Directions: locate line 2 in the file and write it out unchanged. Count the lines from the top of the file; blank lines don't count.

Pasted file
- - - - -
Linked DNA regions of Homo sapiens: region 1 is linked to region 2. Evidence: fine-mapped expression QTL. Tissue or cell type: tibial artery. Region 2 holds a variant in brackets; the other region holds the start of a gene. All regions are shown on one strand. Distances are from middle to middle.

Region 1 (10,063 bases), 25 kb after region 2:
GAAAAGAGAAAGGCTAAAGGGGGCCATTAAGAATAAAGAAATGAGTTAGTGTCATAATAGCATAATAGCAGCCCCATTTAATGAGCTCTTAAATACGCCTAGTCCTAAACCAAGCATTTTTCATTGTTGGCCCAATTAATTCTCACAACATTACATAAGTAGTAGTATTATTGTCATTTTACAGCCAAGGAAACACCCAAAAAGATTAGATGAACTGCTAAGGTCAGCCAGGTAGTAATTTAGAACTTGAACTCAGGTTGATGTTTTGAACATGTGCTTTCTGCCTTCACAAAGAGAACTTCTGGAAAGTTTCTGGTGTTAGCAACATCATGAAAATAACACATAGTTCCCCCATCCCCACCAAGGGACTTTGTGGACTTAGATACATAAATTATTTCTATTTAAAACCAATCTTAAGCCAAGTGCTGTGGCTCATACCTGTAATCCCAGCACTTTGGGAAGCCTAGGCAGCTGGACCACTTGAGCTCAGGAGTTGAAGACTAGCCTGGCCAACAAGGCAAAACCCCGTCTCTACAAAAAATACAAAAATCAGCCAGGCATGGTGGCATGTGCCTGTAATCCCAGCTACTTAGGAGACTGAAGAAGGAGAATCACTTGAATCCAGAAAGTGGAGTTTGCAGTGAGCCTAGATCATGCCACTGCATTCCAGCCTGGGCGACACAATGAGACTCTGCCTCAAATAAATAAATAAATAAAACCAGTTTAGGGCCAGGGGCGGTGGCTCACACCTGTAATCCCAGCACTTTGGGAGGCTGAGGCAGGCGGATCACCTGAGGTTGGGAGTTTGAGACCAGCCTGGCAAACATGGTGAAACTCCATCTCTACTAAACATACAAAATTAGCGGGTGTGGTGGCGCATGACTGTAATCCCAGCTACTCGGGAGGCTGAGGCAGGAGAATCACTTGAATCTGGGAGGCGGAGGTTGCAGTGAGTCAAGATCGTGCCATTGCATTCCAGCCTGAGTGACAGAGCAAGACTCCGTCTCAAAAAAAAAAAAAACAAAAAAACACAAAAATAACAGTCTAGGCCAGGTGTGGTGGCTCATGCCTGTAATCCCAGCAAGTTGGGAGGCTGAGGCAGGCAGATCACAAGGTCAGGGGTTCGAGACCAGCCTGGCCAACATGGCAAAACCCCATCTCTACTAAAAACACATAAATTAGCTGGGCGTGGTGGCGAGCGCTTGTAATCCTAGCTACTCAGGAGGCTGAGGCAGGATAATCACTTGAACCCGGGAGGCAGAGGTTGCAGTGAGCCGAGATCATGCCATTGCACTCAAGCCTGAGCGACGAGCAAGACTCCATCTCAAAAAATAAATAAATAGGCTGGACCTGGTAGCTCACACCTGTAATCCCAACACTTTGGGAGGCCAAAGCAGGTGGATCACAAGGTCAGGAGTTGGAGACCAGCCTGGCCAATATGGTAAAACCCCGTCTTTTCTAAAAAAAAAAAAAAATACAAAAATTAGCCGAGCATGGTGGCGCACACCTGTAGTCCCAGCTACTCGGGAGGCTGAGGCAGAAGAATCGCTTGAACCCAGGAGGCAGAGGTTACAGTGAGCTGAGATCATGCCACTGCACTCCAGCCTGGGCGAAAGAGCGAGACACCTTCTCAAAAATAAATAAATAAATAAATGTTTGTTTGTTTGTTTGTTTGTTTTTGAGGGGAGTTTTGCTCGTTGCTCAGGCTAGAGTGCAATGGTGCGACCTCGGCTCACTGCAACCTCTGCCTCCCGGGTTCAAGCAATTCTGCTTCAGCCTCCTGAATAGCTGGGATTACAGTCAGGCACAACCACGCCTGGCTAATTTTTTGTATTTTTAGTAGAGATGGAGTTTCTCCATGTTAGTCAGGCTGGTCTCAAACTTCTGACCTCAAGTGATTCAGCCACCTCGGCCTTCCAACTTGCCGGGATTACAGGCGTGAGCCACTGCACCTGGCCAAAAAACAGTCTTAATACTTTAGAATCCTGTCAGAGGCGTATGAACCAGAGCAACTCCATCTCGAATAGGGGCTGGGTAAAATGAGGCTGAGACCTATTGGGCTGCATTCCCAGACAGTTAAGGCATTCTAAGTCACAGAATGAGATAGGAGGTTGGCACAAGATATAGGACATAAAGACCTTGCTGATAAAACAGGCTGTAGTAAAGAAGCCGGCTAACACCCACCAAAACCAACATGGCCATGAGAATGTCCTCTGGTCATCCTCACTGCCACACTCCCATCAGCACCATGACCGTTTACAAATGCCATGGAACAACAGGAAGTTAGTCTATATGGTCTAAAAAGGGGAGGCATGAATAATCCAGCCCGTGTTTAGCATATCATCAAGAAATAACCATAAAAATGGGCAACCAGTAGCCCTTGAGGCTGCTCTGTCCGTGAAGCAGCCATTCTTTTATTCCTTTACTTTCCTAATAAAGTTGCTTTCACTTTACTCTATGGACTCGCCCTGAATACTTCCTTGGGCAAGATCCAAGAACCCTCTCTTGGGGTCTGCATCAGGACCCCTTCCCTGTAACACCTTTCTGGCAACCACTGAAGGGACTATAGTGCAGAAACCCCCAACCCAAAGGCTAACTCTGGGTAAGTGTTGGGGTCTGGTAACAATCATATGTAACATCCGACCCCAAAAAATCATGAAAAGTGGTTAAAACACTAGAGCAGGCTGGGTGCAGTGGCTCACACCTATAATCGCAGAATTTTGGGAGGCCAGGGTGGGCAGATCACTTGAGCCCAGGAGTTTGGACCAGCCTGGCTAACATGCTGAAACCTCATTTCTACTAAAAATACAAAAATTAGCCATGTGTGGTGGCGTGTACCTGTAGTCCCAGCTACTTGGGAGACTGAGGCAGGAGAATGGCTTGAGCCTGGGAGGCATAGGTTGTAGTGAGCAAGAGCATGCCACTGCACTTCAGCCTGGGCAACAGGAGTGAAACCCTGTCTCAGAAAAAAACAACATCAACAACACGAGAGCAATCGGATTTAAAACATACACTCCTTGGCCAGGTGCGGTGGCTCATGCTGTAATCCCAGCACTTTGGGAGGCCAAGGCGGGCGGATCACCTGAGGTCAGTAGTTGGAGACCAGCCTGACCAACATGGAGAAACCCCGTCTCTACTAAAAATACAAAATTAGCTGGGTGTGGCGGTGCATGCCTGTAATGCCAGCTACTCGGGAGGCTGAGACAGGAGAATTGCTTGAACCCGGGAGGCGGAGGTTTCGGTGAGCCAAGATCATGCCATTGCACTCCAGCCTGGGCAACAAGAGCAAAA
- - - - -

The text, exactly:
Region 1 (10,063 bases), 25 kb after region 2: